Huawei exec's arrest halting Chinese firms' Canadian expansion plans, says auto sector spokesman
Federal government announces a stop to all further tourism advertising in China on temporary basis
Several Chinese automakers planning to expand production into Canada have put their plans on hold over the Vancouver arrest of Chinese telecom giant Huawei's CFO, says Flavio Volpe, president of the Automotive Parts Manufacturers' Association.
"Those companies are saying, 'Look, while we're still interested of course, North America is a target market for our goods ... right now, we're going to put this on pause,'" Volpe told CBC News.
Volpe said that over the last several months, the APMA has hosted delegations from two major Chinese automakers and was planning on hosting another firm next month. Volpe would not identify the companies by name.
Meng Wanzhou was arrested in Vancouver earlier this month under an extradition request from the United States.
American prosecutors allege Meng deceived financial institutions into dealing in dirty money through an arrangement which saw Huawei and another company called Skycom doing business in Iran, in contravention of U.S. sanctions against the Islamic republic.
Volpe said the arrest has put a chill on the Chinese firms' expansion plans in Canada.
"They've explicitly brought that up, and have changed the discussion to, instead of the immediate term, they're talking about, 'Well ... let's settle the uncertainty first and we might be a couple years out,'" he said.
Canadians Michael Spavor and Michael Kovrig were detained by China last week over what the Beijing News, a state-run Chinese newspaper, described as suspicion of engagement in activities endangering China's state security — a move widely seen as payback for Meng's arrest.
The news of the Chinese automakers pulling back comes as Destination Canada, a Crown corporation that markets Canada as a tourism destination internationally, has called a temporary halt to its efforts to advertise in China.
"Destination Canada, along with our co-invested partners, (has) decided to temporarily pause or postpone our current marketing efforts in China," said spokeswoman Emma Slieker.
"There are exceptional circumstances when geopolitical issues or tragic events make tourism marketing potentially damaging to the destination's reputation, and has given cause for us to temporarily delay or pause marketing activities abroad."
The Canada-China Year of Tourism 2018 was developed as a partnership to promote travel between the two countries. Tourism Minister Mélanie Joly had planned to be in Beijing for the closing ceremony, set for Dec. 17 to 20, but the government called off her trip last week.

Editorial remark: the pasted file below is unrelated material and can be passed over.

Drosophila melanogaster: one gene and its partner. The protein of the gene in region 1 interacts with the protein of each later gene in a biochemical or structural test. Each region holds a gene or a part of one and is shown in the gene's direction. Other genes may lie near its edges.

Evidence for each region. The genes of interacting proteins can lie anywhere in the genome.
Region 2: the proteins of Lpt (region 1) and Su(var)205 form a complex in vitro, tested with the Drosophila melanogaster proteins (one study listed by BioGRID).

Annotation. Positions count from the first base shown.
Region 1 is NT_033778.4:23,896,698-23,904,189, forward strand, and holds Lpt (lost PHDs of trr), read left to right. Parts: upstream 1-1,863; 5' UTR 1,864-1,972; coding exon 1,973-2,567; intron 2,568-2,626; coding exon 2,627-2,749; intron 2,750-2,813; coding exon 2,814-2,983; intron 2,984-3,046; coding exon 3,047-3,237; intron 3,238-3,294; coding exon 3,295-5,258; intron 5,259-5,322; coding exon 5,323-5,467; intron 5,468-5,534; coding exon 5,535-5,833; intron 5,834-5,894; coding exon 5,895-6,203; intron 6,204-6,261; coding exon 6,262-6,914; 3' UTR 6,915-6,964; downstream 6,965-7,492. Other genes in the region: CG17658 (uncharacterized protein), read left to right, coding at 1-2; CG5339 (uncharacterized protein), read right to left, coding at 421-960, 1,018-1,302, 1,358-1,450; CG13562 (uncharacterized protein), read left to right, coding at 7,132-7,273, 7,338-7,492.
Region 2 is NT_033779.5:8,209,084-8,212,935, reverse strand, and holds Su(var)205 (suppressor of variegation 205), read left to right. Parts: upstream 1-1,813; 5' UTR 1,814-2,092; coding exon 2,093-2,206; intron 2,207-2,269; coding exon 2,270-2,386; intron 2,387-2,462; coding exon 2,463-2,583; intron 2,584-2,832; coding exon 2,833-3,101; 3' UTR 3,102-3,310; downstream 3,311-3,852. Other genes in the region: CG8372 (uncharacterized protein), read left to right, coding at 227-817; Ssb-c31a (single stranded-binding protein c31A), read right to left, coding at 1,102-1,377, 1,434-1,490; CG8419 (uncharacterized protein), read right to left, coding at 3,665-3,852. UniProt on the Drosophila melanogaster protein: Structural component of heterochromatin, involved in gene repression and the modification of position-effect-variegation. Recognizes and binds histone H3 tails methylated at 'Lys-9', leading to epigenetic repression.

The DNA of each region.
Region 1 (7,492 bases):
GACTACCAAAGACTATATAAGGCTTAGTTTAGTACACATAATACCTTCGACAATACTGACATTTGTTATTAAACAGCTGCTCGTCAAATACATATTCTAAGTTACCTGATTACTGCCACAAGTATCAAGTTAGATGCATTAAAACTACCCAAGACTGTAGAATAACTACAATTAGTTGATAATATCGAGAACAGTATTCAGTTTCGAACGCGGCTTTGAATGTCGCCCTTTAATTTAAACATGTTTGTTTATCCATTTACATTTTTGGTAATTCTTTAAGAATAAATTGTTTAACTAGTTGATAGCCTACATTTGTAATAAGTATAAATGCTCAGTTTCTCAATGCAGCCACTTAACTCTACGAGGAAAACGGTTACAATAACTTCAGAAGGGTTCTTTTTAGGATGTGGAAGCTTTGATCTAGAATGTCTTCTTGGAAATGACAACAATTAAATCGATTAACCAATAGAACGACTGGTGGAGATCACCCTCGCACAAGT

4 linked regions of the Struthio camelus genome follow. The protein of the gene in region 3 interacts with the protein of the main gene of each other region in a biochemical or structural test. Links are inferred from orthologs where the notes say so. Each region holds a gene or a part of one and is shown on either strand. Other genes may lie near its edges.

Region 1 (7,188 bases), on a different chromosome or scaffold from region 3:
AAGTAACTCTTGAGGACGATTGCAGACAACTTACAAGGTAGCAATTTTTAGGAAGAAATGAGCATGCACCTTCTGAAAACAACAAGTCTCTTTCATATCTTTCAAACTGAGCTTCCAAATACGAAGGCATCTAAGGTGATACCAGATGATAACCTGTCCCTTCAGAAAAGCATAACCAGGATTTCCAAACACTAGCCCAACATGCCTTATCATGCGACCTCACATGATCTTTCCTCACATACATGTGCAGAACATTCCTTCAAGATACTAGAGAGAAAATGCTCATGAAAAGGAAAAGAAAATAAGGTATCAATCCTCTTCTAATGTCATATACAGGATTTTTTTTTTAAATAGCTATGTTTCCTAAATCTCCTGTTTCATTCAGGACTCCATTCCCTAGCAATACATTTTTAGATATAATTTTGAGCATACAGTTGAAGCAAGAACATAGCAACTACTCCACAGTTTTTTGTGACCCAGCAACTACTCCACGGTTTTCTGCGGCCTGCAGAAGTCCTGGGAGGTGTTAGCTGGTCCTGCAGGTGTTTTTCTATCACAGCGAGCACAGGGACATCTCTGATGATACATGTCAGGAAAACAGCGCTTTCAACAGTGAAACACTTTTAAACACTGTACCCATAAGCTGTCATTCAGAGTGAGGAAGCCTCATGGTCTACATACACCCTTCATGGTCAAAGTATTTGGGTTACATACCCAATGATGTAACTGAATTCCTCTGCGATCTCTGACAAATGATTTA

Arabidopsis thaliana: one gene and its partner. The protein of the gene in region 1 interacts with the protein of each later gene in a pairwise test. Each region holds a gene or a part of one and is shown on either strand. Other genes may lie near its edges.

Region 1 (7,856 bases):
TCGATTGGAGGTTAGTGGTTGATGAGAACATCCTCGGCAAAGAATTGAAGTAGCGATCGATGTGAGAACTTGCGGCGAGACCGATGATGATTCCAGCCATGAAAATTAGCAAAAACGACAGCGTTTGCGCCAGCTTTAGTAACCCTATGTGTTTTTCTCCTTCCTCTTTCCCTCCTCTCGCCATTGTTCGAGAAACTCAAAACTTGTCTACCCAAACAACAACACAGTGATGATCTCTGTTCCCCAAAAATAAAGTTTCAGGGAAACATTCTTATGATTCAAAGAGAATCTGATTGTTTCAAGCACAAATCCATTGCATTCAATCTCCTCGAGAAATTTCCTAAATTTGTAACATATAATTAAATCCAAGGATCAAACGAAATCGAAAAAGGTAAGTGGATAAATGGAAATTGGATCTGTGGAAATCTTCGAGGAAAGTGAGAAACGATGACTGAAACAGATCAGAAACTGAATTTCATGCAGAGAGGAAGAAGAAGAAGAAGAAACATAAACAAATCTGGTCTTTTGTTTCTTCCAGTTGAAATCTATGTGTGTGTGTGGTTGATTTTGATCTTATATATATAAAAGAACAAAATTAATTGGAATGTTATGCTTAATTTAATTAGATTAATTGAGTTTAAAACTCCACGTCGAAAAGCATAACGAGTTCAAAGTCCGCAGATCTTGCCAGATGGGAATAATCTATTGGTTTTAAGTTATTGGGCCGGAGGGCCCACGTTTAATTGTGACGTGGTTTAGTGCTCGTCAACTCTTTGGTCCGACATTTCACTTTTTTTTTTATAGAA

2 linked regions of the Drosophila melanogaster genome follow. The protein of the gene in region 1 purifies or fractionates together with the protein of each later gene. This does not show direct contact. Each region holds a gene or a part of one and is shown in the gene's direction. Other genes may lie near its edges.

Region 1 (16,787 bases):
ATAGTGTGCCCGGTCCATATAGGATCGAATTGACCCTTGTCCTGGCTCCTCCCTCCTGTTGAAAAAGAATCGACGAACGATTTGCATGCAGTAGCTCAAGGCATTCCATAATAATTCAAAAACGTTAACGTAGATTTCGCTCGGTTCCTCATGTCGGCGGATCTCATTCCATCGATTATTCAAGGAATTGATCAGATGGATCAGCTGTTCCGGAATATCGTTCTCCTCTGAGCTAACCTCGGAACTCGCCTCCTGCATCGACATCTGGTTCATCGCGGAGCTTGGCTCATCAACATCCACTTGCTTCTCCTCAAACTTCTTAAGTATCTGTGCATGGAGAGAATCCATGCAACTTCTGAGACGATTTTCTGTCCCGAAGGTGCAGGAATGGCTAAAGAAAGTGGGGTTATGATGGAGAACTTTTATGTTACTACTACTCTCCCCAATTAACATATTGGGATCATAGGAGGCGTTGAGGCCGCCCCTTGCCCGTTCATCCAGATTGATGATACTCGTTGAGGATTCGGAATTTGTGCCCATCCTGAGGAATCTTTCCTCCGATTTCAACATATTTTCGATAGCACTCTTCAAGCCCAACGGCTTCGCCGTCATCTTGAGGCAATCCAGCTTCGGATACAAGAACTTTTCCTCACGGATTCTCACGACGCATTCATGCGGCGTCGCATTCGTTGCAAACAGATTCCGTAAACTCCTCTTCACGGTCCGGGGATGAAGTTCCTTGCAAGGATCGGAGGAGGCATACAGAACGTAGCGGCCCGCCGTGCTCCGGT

Lynette Ong, an associate professor in the University of Toronto's department of political science and Asian Institute, said that a two-year delay on Chinese investment in Canada is probably a "worst case scenario" and that a six month chill is more likely.
"I think the most serious consequences should be seen in the next three months or so — that is, when Meng's extradition trial is due in February," Ong said. "The next three months will be absolutely critical for Canada-China relations."
Volpe said that Canadian auto parts makers were selling about $3 billion a year in product to the General Motors plant in Oshawa. Now that the automaker has decided to close that facility, the auto parts industry in Canada needs a new customer.
"An investment by a Chinese automaker would replace that capacity," he said. "These opportunities run at the same scale as the ones that decide to leave."
'An emerging cold war'
The APMA president said there are only limited number of automakers around the world with the ability to replace the Oshawa facility — maybe five or six at the most. Luring Chinese manufacturers to Canada has become much more challenging, he said.
"We're doing a lot of work to express that, on a 20-year investment basis, the Chinese can't beat being in Ontario," he said. "But ... the Americans have put us in a very tough spot here.
"There's an interplay between the two biggest superpowers. It's maybe an emerging cold war of sorts. And the Americans, of course, know that we are a rule of law country, and they've put us between the unstoppable force and the immovable object."
Volpe said that the U.S. typically sought international trade expansion in the past, but U.S. President Donald Trump's administration has instead been forcing Canada to choose between the rest of the world and the American market.
"We're not stupid — 75 per cent of the opportunity will always be tied geographically to the Americans, and I think our industry has done very well serving the American market," he said.
In the meantime, Ong said, Canada should avoid making drastic moves or acting out of panic.
"If the Chinese authorities were to arrest a third Canadian, then I would start to panic," she said.
Ong said she expects to see the dispute resolved in the next six months, allowing business and trade to get back on track.
"I say so because I think there's also huge collateral damage on behalf of the Chinese authorities," she said.
"There's costs on their legitimacy, costs on their reputation as an international trading power, just costs on the Chinese government as a whole. The longer they hold the two Canadians without any fair trial, without any fair charges, the greater the cost it is on their reputation."